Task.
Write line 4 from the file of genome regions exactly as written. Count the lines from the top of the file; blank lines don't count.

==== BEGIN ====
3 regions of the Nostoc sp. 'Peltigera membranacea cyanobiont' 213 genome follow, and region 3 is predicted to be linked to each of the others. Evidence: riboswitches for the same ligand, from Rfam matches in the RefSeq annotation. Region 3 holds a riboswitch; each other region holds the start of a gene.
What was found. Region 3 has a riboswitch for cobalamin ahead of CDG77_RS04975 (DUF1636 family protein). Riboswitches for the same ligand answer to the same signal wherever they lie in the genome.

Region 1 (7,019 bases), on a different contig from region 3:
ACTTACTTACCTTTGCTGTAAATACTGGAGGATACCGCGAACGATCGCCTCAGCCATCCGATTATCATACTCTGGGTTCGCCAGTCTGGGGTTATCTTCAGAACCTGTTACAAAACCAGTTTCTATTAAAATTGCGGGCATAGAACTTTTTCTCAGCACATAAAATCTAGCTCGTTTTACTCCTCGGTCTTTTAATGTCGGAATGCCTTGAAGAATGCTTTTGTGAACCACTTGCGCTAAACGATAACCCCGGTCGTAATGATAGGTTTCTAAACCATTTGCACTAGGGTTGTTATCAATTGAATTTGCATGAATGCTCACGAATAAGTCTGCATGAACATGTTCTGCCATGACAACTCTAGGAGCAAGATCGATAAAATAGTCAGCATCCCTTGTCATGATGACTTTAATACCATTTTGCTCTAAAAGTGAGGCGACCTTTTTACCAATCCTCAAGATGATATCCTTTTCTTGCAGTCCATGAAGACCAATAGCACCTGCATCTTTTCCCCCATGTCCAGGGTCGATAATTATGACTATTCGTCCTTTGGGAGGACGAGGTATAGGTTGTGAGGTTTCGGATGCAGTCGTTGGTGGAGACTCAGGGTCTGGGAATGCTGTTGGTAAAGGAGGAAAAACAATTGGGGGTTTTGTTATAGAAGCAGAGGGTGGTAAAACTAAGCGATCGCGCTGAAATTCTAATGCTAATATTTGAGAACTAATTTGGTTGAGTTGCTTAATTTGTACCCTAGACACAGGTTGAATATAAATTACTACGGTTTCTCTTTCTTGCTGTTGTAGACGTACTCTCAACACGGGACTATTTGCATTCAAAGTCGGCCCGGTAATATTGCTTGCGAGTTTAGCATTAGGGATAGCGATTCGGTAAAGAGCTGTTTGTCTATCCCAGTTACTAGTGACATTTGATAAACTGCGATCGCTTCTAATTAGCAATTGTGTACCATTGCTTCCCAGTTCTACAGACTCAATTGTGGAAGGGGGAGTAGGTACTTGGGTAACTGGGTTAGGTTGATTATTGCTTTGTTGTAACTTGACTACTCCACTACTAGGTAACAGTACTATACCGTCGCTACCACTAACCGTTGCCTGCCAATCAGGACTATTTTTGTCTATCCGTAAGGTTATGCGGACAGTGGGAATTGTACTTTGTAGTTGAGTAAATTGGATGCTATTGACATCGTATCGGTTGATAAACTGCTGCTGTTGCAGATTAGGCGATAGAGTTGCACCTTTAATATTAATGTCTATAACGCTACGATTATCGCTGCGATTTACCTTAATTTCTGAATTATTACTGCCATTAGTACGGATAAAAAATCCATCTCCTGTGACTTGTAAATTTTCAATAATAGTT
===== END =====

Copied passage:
ACTTACTTACCTTTGCTGTAAATACTGGAGGATACCGCGAACGATCGCCTCAGCCATCCGATTATCATACTCTGGGTTCGCCAGTCTGGGGTTATCTTCAGAACCTGTTACAAAACCAGTTTCTATTAAAATTGCGGGCATAGAACTTTTTCTCAGCACATAAAATCTAGCTCGTTTTACTCCTCGGTCTTTTAATGTCGGAATGCCTTGAAGAATGCTTTTGTGAACCACTTGCGCTAAACGATAACCCCGGTCGTAATGATAGGTTTCTAAACCATTTGCACTAGGGTTGTTATCAATTGAATTTGCATGAATGCTCACGAATAAGTCTGCATGAACATGTTCTGCCATGACAACTCTAGGAGCAAGATCGATAAAATAGTCAGCATCCCTTGTCATGATGACTTTAATACCATTTTGCTCTAAAAGTGAGGCGACCTTTTTACCAATCCTCAAGATGATATCCTTTTCTTGCAGTCCATGAAGACCAATAGCACCTGCATCTTTTCCCCCATGTCCAGGGTCGATAATTATGACTATTCGTCCTTTGGGAGGACGAGGTATAGGTTGTGAGGTTTCGGATGCAGTCGTTGGTGGAGACTCAGGGTCTGGGAATGCTGTTGGTAAAGGAGGAAAAACAATTGGGGGTTTTGTTATAGAAGCAGAGGGTGGTAAAACTAAGCGATCGCGCTGAAATTCTAATGCTAATATTTGAGAACTAATTTGGTTGAGTTGCTTAATTTGTACCCTAGACACAGGTTGAATATAAATTACTACGGTTTCTCTTTCTTGCTGTTGTAGACGTACTCTCAACACGGGACTATTTGCATTCAAAGTCGGCCCGGTAATATTGCTTGCGAGTTTAGCATTAGGGATAGCGATTCGGTAAAGAGCTGTTTGTCTATCCCAGTTACTAGTGACATTTGATAAACTGCGATCGCTTCTAATTAGCAATTGTGTACCATTGCTTCCCAGTTCTACAGACTCAATTGTGGAAGGGGGAGTAGGTACTTGGGTAACTGGGTTAGGTTGATTATTGCTTTGTTGTAACTTGACTACTCCACTACTAGGTAACAGTACTATACCGTCGCTACCACTAACCGTTGCCTGCCAATCAGGACTATTTTTGTCTATCCGTAAGGTTATGCGGACAGTGGGAATTGTACTTTGTAGTTGAGTAAATTGGATGCTATTGACATCGTATCGGTTGATAAACTGCTGCTGTTGCAGATTAGGCGATAGAGTTGCACCTTTAATATTAATGTCTATAACGCTACGATTATCGCTGCGATTTACCTTAATTTCTGAATTATTACTGCCATTAGTACGGATAAAAAATCCATCTCCTGTGACTTGTAAATTTTCAATAATAGTT